One way God saw to resolve the first dilemma was to come as close as possible to us, so we could realize how much God wanted us close to him. Maybe showing how much God thirsted for human companionship could stir our hearts to reciprocate in kind. So devoted was God to the cause that God took the resolve to the extreme. More than simply coming to be with us, God decided to became one of us. God acquired a new thirst, to become a human. Somehow, mysteriously, this pursuit might resolve the two-fold dilemma. By being just like us somehow God might prompt us to like God, which would go a long way in making us fit to be with God. After all, there was no sense being with someone forever if you do not like them in the first place. And, if you like them that much, you might find a way to make it last forever.
The logic behind this ambitious plan may not seem apparent, but the intent was clear. God would become like us so that we could like and become like God, wanting to live with the divine being and fit to live close to divine perfection happily forever after. I can’t explain the mechanics of this divine plan, nor has anyone else satisfactorily. Even if we cannot explain the mechanics, we can readily appreciate God’s desire. God would become like us so that we could like God and become like God.
For that purpose, God became a human being, and people called that unique person Jesus. Mingling deity with humanity, God shrank to our size. God desired to become like a human. God wanted our laughter, delights, fears, joys, pains, friendships, and struggles to become his. Over time, over thirty years or so, he pursued his thirsting desire.
Deities, like magic dragons, may live forever, but not so little boys and little girls. Boys and girls grow up. All finally pass away. Thus, to become one of us, totally one of us, in every way one of us, Jesus finally had to pass away. Dropping the euphemism, Jesus had to die. The selfsame God who gave the breath of life to humankind had to breathe his last. For his lifelong thirst was to become one of us, at which time his thirst would consume him.
At the end, at death’s door, his passion had come true. Thus near his end, Jesus utters his parting word, “I am thirsty” (John 19:28). All his life he had long been thirsting to become one of us. Even at the very end it was still his passion. Every step of the way he had complied with God’s plan in completely becoming one of us. To his dying breath or, more precisely, in his dying breath he finally became one of them. Ironically, for Jesus, death became the final step in sharing life with us.
Long ago in Hawaii there was a place on the island of Molokai where people went if they had a disease called Hanson’s disease or leprosy. In those days doctors did not know what caused leprosy or how to treat leprosy, so they quarantined victims of the disease on a deserted island.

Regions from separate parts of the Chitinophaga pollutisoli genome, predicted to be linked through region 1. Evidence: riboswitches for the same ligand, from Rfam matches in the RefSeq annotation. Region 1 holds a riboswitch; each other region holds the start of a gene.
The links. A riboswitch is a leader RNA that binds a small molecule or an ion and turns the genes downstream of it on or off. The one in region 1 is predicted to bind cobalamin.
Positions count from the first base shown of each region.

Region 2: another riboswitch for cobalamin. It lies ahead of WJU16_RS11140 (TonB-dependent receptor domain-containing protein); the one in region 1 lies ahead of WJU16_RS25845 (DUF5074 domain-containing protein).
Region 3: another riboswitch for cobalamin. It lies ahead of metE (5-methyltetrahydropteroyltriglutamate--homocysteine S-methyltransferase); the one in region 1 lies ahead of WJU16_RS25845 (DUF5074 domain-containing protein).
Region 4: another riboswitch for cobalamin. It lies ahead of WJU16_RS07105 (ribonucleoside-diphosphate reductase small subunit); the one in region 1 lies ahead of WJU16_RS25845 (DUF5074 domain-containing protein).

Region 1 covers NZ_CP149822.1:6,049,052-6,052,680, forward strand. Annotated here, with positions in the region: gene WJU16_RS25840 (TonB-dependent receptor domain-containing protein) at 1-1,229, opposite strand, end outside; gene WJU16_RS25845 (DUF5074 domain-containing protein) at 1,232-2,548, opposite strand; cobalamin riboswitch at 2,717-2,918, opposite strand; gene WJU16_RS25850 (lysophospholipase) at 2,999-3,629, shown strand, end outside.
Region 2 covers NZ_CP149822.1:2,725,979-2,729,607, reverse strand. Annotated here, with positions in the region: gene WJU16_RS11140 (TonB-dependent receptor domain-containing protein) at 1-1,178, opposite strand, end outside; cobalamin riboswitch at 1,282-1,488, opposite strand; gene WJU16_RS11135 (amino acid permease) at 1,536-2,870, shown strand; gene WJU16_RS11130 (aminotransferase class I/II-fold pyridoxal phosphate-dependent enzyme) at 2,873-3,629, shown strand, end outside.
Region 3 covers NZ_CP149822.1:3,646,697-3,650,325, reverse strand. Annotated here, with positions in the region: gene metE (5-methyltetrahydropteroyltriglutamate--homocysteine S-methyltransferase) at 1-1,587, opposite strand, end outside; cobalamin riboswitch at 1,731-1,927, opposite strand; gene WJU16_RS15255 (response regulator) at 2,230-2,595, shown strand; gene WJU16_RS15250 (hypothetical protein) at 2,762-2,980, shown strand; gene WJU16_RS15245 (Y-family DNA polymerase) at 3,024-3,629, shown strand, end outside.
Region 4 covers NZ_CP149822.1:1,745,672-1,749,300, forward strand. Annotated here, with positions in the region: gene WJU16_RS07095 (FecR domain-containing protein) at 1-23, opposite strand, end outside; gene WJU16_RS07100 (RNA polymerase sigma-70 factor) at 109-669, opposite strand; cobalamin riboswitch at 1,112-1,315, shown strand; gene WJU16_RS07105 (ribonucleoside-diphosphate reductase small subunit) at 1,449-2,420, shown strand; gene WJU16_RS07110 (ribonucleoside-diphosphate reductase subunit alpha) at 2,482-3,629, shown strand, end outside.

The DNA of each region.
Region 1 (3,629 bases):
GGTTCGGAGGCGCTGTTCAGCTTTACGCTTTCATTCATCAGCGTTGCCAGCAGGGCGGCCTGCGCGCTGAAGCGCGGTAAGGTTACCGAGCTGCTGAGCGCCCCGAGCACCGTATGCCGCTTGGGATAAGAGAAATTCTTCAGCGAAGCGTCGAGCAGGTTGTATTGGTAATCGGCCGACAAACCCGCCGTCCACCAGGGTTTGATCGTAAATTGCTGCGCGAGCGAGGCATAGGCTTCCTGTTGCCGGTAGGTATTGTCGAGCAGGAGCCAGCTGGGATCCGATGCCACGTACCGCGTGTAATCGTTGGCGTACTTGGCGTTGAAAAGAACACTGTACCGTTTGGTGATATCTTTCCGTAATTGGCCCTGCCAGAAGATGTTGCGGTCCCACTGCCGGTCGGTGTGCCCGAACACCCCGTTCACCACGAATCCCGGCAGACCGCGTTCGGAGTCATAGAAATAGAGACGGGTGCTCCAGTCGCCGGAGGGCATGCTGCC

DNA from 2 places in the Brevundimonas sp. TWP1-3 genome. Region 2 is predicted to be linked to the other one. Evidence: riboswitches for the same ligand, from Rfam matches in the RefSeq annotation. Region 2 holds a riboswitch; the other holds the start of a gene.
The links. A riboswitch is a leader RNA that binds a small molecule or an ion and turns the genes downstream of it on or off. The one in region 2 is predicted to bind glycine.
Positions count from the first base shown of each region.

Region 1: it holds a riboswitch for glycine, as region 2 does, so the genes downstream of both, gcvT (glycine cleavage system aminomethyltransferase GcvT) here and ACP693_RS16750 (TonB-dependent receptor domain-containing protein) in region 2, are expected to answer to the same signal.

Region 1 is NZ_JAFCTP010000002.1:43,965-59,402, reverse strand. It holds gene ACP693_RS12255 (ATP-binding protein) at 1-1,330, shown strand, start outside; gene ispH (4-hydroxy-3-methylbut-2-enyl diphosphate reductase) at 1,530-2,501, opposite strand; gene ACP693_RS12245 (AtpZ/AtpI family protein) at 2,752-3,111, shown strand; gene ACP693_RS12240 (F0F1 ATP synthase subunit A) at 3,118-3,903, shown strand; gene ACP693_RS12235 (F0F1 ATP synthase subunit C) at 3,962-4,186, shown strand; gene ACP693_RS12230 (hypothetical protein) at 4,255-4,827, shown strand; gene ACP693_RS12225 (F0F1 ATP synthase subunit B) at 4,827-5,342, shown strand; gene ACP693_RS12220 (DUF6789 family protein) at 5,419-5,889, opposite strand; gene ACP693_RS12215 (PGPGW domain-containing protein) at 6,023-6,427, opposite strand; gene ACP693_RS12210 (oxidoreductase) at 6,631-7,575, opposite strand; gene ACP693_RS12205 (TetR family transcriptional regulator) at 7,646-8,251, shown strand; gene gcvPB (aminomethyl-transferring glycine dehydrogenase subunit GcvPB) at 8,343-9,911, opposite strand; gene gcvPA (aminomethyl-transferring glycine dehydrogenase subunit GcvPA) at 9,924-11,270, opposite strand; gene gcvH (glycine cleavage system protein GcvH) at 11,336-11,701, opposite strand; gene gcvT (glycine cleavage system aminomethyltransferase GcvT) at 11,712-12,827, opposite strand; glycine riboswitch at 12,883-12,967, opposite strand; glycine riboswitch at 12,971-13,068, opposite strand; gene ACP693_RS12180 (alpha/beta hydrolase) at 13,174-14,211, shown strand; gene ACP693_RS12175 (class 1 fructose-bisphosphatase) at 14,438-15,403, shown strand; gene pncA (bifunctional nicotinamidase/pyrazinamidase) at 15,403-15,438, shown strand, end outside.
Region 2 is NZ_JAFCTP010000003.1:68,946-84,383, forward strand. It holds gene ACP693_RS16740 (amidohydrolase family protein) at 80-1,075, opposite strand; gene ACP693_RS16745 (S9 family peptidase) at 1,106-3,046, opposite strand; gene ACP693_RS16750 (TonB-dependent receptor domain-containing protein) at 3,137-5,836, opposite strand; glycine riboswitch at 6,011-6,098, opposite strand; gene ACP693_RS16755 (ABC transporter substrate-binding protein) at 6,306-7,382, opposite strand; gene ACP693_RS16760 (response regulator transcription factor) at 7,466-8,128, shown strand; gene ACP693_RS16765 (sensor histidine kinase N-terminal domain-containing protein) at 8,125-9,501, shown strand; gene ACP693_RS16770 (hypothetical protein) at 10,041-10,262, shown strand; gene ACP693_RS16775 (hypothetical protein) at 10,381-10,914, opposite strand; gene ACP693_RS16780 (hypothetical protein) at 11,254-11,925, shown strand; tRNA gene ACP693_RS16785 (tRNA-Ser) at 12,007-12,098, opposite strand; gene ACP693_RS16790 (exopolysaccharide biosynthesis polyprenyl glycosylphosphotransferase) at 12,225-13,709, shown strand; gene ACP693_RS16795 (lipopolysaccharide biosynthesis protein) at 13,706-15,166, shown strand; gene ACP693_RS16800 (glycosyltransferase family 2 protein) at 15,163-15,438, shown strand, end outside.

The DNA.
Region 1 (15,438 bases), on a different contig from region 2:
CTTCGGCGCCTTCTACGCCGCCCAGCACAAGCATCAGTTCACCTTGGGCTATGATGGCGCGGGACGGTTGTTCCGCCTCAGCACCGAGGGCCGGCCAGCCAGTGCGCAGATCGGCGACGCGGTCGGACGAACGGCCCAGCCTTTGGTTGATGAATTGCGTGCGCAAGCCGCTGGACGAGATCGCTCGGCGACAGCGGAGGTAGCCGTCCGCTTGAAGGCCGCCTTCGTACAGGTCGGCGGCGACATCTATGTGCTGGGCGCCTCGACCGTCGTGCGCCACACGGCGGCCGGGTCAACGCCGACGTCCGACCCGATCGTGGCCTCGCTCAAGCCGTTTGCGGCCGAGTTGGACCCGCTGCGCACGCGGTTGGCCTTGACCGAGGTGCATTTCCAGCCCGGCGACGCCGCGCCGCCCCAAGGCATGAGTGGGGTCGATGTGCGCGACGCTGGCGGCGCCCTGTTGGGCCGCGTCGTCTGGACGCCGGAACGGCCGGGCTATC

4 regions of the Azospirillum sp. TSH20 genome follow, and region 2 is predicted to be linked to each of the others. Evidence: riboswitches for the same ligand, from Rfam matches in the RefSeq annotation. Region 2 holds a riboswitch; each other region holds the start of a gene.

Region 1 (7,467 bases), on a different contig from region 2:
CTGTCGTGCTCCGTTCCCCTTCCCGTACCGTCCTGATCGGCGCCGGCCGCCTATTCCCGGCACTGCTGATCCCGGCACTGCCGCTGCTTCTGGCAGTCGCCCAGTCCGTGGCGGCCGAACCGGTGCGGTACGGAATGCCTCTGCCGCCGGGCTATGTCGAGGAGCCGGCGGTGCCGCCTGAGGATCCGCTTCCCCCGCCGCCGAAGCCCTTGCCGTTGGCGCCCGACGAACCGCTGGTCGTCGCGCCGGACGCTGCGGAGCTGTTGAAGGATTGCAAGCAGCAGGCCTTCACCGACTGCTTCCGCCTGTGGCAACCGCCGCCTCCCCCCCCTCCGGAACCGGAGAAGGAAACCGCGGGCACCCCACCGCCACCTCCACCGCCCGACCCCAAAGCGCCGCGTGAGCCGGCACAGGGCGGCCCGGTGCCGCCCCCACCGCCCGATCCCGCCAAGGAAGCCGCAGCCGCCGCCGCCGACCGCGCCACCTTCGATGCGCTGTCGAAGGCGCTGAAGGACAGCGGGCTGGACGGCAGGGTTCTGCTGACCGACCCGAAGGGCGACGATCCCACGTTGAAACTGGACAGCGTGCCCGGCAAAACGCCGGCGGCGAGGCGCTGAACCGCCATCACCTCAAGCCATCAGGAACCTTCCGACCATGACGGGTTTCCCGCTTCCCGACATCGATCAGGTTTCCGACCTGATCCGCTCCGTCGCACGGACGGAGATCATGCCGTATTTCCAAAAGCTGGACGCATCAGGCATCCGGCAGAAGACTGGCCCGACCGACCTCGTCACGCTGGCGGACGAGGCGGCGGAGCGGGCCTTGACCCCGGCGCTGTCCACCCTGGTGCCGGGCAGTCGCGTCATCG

Leprosy is a dreadful disease. It attacks the nervous systems and erodes a person’s ability to feel pain. Without feeling pain, people are prone to injure their hands, bruise their feet, cut their skin and not realize that they need medical help. Sores fester on the skin, and in worse cases, skin, fingers and toes turn gangrene. Out of fear and ignorance, lepers were ostracized and confined on the island of Molokai.
A priest from Belgium, Father Joseph Damien de Veuster, felt such deep compassion for the lepers that he decided to move onto Molokai. His friends thought he was crazy, thought that he had a death wish to settle there. They warned him that he would catch their disease.
“But they need me,” was all Father Damien said. Since he was not a doctor, he could not treat their disease, but he could stay with them and befriend them. In the course of his service among them, he came to love the residents of Molokai deeply.
One morning Father Damien was pouring some boiling hot water into a pan. As he poured the water, some of it splashed onto his bare feet. He was astonished, for he did not feel any pain. Then he realized what had happened. He had caught leprosy. He knew his health was doomed, for there was no cure for the disease. But, in a strange way, he felt happy.
Father Damien ran to the church building and rang the steeple bell. Alarmed by the incessant clanging, people came to see what the problem was. Father Damien motioned for them to sit in the sanctuary pews, and then he mounted the pulpit. He silently spread his arms out, as if to embrace the people, and said, “Fellow lepers—my fellow lepers!” The lepers understood instantly Father Damien’s words. He was one of them.
Father Damien loved the lepers on Molokai so much that he thirsted to become one of them. Now they could grasp how much he he loved them. Becoming like them in every way, of course, meant the end of him. But Father Damien did not look at catching their disease in that way. Since his passion was to be with them, becoming one of them meant he came closer to them.
Rachel thirsted to become like her students. She wanted their laughter, delights, fears, joys, pains, games, and friendships to become hers. Father Damien thirsted to befriend the outliers in the leper colony. He felt complete when their suffering became his. Jesus thirsted to become in every way as we are. God had planned it that way. Somehow God figured that by the deity becoming one of us, we finally could become at-one with God. Although the mystery may baffle me, let us embrace it as a way to assuage our thirst for being close with God.